U.S. players had a nice week in the season’s final major, but Bellerive (wide and soft) and Le Golf National outside Paris (tight and tougher) are two very different courses. Furyk has been to Le Golf, where the matches will be played Sept. 28-30, enough to know the course, and he has said there will be a certain style needed to be successful there. It’s a ball-striker’s track – similar to, say, TPC Sawgrass – but you win Ryder Cups with stellar putting and lots of birdies. And the guts to want to be on that big stage. 

Finau ranks 80th in strokes gained putting (that’s better than three of the first eight on the team), and Bellerive aside, is a solid ball-striker (19th in strokes gained tee to green). He is tied for 14th in birdie average, making 4.05 per round. Of Furyk’s current eight, only three (Brooks Koepka, Dustin Johnson, Jordan Spieth) have a better average.

Finau was part of a small traveling group that visited Le Golf and played leading into the British Open at Carnoustie. He loved the place. Conventional wisdom says that Tiger Woods and Phil Mickelson will be part of this team as captain’s selections, and that would leave two spots. Right now, Justin Thomas is the team’s lone rookie (and a major winner). There are veterans outside the top 10 in points who have played Ryder Cups, such as Kevin Kisner, Matt Kuchar and Zach Johnson. Bryson DeChambeau, Schauffele and Finau, all without Ryder Cup experience, have played well enough to catch the captain’s eye.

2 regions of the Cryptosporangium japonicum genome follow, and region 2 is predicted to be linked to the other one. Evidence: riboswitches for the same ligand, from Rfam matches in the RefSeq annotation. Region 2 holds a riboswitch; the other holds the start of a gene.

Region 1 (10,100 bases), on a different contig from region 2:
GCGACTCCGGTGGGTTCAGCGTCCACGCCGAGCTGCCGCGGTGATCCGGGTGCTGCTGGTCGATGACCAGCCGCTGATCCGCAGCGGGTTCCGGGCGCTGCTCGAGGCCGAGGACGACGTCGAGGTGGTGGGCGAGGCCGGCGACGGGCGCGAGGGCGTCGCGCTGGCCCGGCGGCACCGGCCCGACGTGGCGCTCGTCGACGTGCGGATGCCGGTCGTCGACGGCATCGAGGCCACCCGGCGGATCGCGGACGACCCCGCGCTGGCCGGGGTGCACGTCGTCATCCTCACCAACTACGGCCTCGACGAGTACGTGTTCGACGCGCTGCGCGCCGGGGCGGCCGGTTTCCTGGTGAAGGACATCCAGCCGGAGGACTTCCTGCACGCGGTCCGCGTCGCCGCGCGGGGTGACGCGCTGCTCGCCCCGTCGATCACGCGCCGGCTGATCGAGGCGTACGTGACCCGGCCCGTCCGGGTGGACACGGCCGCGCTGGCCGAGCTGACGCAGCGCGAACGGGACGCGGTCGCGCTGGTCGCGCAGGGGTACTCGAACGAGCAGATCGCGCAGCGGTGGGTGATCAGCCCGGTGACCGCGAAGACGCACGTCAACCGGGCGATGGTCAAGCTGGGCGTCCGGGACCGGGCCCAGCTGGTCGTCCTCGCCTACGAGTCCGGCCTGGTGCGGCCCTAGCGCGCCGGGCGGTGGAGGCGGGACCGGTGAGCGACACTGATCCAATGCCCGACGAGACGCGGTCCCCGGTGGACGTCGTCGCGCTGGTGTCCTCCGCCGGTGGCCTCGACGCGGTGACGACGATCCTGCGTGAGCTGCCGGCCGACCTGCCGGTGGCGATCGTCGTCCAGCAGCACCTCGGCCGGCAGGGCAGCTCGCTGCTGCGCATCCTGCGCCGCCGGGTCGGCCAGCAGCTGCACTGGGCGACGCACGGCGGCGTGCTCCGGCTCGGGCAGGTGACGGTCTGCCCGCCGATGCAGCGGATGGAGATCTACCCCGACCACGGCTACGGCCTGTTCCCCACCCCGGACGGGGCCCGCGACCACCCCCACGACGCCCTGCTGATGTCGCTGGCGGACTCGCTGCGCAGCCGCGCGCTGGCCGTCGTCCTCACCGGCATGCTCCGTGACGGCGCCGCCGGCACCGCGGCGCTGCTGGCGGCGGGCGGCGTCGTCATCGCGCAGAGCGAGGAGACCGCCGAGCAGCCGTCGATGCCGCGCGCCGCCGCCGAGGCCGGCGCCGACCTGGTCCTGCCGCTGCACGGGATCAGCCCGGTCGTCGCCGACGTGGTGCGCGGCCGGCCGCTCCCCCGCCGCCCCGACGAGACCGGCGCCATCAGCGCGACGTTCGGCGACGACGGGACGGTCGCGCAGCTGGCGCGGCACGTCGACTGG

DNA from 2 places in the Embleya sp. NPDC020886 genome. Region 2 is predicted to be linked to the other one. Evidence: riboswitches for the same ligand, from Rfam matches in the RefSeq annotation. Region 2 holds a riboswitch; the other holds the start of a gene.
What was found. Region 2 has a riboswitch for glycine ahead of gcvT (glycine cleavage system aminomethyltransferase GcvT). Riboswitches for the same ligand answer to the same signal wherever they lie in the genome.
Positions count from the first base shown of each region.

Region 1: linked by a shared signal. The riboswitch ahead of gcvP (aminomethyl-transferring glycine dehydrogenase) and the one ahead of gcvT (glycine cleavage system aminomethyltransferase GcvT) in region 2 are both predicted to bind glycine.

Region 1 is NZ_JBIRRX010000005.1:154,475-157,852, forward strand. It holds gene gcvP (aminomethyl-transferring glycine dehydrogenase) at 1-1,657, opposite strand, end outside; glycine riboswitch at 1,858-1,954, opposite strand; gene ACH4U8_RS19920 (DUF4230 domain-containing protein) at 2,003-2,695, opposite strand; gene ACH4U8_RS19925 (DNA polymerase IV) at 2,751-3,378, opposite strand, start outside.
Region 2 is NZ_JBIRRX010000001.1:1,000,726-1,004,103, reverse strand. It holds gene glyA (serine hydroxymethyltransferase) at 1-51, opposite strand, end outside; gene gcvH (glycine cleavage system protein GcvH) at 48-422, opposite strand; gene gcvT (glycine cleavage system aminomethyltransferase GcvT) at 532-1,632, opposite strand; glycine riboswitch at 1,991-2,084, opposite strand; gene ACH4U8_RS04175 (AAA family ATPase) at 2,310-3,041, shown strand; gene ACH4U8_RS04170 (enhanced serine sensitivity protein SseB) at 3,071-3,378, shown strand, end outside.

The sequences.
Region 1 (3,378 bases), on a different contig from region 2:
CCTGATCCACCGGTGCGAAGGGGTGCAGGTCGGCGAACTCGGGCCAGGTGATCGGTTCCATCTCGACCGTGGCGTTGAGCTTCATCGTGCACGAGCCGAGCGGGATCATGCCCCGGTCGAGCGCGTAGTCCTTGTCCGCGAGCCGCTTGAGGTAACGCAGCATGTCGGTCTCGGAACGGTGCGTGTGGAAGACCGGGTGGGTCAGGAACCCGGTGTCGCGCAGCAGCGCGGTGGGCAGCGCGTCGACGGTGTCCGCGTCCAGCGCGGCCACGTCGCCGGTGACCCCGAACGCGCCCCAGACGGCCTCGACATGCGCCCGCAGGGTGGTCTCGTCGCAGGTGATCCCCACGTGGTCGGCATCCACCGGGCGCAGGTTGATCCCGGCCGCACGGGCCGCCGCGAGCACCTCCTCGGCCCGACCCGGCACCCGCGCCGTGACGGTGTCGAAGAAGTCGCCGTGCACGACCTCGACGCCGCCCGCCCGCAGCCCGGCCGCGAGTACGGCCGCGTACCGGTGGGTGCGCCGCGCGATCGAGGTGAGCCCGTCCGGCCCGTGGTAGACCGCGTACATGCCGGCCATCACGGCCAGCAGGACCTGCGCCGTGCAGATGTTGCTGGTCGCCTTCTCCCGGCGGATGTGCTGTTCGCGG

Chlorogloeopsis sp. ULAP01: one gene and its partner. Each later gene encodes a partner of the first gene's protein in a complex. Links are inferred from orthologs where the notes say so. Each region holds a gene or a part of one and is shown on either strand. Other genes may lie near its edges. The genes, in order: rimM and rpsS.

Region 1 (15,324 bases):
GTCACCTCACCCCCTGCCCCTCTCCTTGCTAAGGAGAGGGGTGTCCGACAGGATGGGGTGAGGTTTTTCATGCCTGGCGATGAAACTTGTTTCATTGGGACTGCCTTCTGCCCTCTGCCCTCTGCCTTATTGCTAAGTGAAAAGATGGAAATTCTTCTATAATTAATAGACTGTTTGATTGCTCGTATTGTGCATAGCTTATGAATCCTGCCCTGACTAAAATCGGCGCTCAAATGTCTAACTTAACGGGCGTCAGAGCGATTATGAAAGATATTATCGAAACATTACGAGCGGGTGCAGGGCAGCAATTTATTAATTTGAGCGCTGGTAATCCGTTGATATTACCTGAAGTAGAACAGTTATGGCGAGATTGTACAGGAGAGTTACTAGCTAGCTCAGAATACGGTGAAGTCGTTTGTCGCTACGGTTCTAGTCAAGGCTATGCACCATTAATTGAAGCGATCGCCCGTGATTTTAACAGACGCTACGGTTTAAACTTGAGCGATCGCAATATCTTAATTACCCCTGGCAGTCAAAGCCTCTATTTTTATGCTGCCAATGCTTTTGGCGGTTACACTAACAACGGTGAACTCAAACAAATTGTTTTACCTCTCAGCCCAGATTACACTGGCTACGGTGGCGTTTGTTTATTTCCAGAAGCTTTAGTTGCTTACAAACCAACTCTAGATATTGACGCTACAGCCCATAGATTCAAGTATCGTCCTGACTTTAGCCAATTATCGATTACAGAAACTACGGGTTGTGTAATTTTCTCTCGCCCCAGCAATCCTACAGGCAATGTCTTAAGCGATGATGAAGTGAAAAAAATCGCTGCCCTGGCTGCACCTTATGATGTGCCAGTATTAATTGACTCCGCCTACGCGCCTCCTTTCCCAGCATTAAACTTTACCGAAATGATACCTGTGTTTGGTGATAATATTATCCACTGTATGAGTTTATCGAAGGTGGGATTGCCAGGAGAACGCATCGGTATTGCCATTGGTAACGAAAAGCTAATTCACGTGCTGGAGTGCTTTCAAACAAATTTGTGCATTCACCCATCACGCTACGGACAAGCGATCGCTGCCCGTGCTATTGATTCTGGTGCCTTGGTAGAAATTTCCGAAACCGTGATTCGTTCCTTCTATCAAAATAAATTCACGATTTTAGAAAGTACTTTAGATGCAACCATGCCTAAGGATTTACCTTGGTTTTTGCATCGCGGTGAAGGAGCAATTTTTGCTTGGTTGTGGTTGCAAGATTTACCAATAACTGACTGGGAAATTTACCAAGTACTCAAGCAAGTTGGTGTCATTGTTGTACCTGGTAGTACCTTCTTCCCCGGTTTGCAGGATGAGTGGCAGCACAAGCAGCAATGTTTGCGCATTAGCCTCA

All Finau needs is a few solid weeks and a phone call. 

“When you play match play, birdies are a must,” Finau said. “Making a lot of birdies is a great thing. Big numbers aren’t going to take you out of a tournament. I think I showed him [Furyk] that this week. I’m putting better than I ever have. I had some uncharacteristic shots off the tee, but if he’s looking for guys that can putt, I’m putting very well right now. 

“I know I’m going to make birdies. … I think I could bring a lot to the table. Any time you watch me play, there’s always fireworks. Hopefully I have a chance to do that in September.”

The captain is a bright guy. Hopefully he sees Finau in the doorway. 

Jeff Babineau is a former president of the Golf Writers Association of America who has covered golf since 1994, writing for such publications as The Orlando Sentinel, Golfweek and Golf World. Email: Twitter: @jeffbabz62